Toddlers talk with Alexa, adults ask chatbots what they should cook for dinner. Artificial intelligence (AI) has entered our everyday lives. The remarkable advances of recent months suggest the future will see major changes through AI. It is also opening up entirely new possibilities in intralogistics – enabling greater speed, simplicity and precision. We present some examples in this article.
The more parameters are involved, the more difficult it is to find a solution. And it is in exactly these situations that artificial intelligence (AI) can make a difference. Not because it is more intelligent than people, but because it can consider all factors simultaneously, and therefore makes the right decisions with greater reliability and speed. AI learns almost in real time, and can apply ongoing changes to processes nearly instantaneously. As a result, AI can make the many activities encountered in warehouses simpler and more efficient at high speed.
The ideal solution at the touch of a button
Better timing, shorter distances traveled, fewer mistakes, less void space in parcels, greater load stability on the pallet – AI can deliver concrete improvements and take into account many factors: it can learn from experience, understand voice commands, interpret images and recognize patterns, identify anomalies, and monitor ongoing events, plans and changes. As a result, AI can find the best way to pick and pack goods. And it can calculate the ideal time to order replenishments. And locate the best storage positions. But that is not all.
Machines in the driver’s seat
When tasks performed and paths taken within warehouses are repetitious – for example, when supplying materials to a production department – there is great potential for streamlining the corresponding processes. For instance, instead of having human workers move the same goods from A to B, it is possible to deploy AGVs (automated guided vehicles). Whereas a normal forklift or tow tractor is operated by a person, an AGV uses e.g. automated geonavigation or laser technology. And AI, in conjunction with sensors, ensures safe operation, in line with all rules and regulations.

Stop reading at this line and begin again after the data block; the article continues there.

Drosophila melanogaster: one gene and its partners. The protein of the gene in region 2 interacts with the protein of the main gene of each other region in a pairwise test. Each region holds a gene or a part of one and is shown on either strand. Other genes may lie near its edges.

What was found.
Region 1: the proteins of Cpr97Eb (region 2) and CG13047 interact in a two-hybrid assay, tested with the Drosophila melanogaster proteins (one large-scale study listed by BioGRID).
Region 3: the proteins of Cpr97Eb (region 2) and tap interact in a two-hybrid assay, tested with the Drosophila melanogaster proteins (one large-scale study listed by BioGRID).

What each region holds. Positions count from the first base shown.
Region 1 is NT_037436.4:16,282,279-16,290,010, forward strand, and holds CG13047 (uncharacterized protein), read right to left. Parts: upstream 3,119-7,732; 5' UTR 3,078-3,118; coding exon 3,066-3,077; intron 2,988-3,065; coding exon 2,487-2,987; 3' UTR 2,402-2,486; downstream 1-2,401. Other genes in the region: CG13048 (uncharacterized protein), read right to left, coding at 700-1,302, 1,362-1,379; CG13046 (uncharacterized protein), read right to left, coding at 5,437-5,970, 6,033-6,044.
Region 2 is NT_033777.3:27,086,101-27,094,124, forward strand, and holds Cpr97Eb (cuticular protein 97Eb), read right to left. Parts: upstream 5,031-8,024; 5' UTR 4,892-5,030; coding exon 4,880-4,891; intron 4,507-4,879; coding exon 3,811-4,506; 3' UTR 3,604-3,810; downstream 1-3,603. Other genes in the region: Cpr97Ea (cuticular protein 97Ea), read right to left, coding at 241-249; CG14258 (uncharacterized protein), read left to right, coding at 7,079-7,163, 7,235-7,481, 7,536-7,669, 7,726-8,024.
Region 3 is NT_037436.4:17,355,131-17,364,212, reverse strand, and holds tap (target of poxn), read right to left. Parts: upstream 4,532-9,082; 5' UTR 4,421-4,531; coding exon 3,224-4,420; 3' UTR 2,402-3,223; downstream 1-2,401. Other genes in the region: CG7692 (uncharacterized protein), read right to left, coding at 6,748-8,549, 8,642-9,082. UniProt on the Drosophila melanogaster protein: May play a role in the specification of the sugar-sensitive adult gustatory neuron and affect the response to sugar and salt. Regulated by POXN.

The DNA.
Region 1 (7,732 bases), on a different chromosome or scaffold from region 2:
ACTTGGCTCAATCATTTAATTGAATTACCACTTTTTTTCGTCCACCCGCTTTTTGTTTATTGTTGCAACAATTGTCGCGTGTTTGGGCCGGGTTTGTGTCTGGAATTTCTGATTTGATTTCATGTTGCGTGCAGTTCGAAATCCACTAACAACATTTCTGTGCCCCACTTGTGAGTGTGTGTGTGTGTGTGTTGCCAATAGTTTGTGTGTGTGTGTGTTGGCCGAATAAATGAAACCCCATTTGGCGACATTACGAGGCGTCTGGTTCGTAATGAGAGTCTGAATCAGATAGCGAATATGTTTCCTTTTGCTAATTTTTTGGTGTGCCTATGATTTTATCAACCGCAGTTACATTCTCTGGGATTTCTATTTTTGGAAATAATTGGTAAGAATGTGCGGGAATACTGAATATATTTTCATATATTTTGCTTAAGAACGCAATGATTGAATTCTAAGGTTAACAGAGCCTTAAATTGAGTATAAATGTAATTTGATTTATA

So – warehouse vehicles capable of operating fully autonomously 24/7, and that know what they have to do? In many instances, it is a vision not yet fully realized. But automated intralogistics devices from Linde Material Handling already offer many remarkable capabilities: they are able to recognize their surroundings with great precision and as collaborative robots can significantly improve warehouse processes – relieving the workload on human workers and improving cost-efficiency. The data generated by these devices are stored and analyzed centrally and used to manage their actions and movements, ensuring they do not get in each other’s way. It is also possible to harness AI for better communication with other warehouse assets, for example roller doors.
Simpler and swifter picking through automation
AI plays a pivotal role in robotics and simplifies many things. Smart machines are able to complete tasks in an instant that would be hard, time-consuming work for people. Above all, this applies to actions that need to be fast, precise and frequent. A robot does not tire and does not lose concentration, so makes few mistakes and requires, apart from occasional maintenance, no breaks. These are ideal capabilities for picking. Equipped with sensors, grippers and a “mind” that can learn on the job, robots, such as those from Dematic, are able to work entirely independently. They handle objects in much the same way as humans would, and improve over time, as they are able to learn from their hits and misses. They are able to identify requested goods, to remove them from a convey belt or a rack, and to pick and collate SKUs to create effective combinations. Robots can therefore offer exceptional precision, reliability and efficiency for seamless and automated around-the-clock operations.
“Some of the biggest software advances in robotics at Dematic are based on artificial intelligence. AI is now available in the form of machine learning and deep learning – technologies that, over time, grant robots ever more dynamism in their area of deployment because they constantly learn and are consequently able to perform their tasks better and better.”
(Crystal Parrott, Vice President of the Robotics Center of Excellence, Dematic).